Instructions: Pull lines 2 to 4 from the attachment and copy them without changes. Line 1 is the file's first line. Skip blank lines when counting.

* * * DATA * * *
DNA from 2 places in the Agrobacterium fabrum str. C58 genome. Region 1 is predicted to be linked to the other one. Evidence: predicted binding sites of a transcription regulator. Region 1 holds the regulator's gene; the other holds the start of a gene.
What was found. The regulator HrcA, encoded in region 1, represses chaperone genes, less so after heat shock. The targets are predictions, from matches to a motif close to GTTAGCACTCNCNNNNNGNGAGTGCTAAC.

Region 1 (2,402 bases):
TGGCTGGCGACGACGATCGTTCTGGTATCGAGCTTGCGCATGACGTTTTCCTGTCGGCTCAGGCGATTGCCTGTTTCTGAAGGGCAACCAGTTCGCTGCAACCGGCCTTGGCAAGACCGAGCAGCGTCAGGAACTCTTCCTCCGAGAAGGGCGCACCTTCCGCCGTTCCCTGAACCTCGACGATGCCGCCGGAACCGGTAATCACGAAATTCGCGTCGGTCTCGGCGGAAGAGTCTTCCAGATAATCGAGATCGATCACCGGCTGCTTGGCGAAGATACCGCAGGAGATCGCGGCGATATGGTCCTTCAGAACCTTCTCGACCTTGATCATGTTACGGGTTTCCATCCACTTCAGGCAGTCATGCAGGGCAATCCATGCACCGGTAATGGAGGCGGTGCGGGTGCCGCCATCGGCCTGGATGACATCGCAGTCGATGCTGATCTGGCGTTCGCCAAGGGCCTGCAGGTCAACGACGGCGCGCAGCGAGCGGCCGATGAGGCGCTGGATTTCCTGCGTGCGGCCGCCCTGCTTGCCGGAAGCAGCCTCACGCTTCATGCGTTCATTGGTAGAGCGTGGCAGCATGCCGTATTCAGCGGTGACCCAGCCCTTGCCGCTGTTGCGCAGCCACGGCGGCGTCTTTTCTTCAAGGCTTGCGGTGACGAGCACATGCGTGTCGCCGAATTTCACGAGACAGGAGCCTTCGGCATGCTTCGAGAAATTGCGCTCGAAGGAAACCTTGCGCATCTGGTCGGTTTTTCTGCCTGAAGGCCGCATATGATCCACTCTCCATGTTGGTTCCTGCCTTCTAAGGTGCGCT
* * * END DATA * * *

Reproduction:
What was found. The regulator HrcA, encoded in region 1, represses chaperone genes, less so after heat shock. The targets are predictions, from matches to a motif close to GTTAGCACTCNCNNNNNGNGAGTGCTAAC.

Region 1 (2,402 bases):
TGGCTGGCGACGACGATCGTTCTGGTATCGAGCTTGCGCATGACGTTTTCCTGTCGGCTCAGGCGATTGCCTGTTTCTGAAGGGCAACCAGTTCGCTGCAACCGGCCTTGGCAAGACCGAGCAGCGTCAGGAACTCTTCCTCCGAGAAGGGCGCACCTTCCGCCGTTCCCTGAACCTCGACGATGCCGCCGGAACCGGTAATCACGAAATTCGCGTCGGTCTCGGCGGAAGAGTCTTCCAGATAATCGAGATCGATCACCGGCTGCTTGGCGAAGATACCGCAGGAGATCGCGGCGATATGGTCCTTCAGAACCTTCTCGACCTTGATCATGTTACGGGTTTCCATCCACTTCAGGCAGTCATGCAGGGCAATCCATGCACCGGTAATGGAGGCGGTGCGGGTGCCGCCATCGGCCTGGATGACATCGCAGTCGATGCTGATCTGGCGTTCGCCAAGGGCCTGCAGGTCAACGACGGCGCGCAGCGAGCGGCCGATGAGGCGCTGGATTTCCTGCGTGCGGCCGCCCTGCTTGCCGGAAGCAGCCTCACGCTTCATGCGTTCATTGGTAGAGCGTGGCAGCATGCCGTATTCAGCGGTGACCCAGCCCTTGCCGCTGTTGCGCAGCCACGGCGGCGTCTTTTCTTCAAGGCTTGCGGTGACGAGCACATGCGTGTCGCCGAATTTCACGAGACAGGAGCCTTCGGCATGCTTCGAGAAATTGCGCTCGAAGGAAACCTTGCGCATCTGGTCGGTTTTTCTGCCTGAAGGCCGCATATGATCCACTCTCCATGTTGGTTCCTGCCTTCTAAGGTGCGCT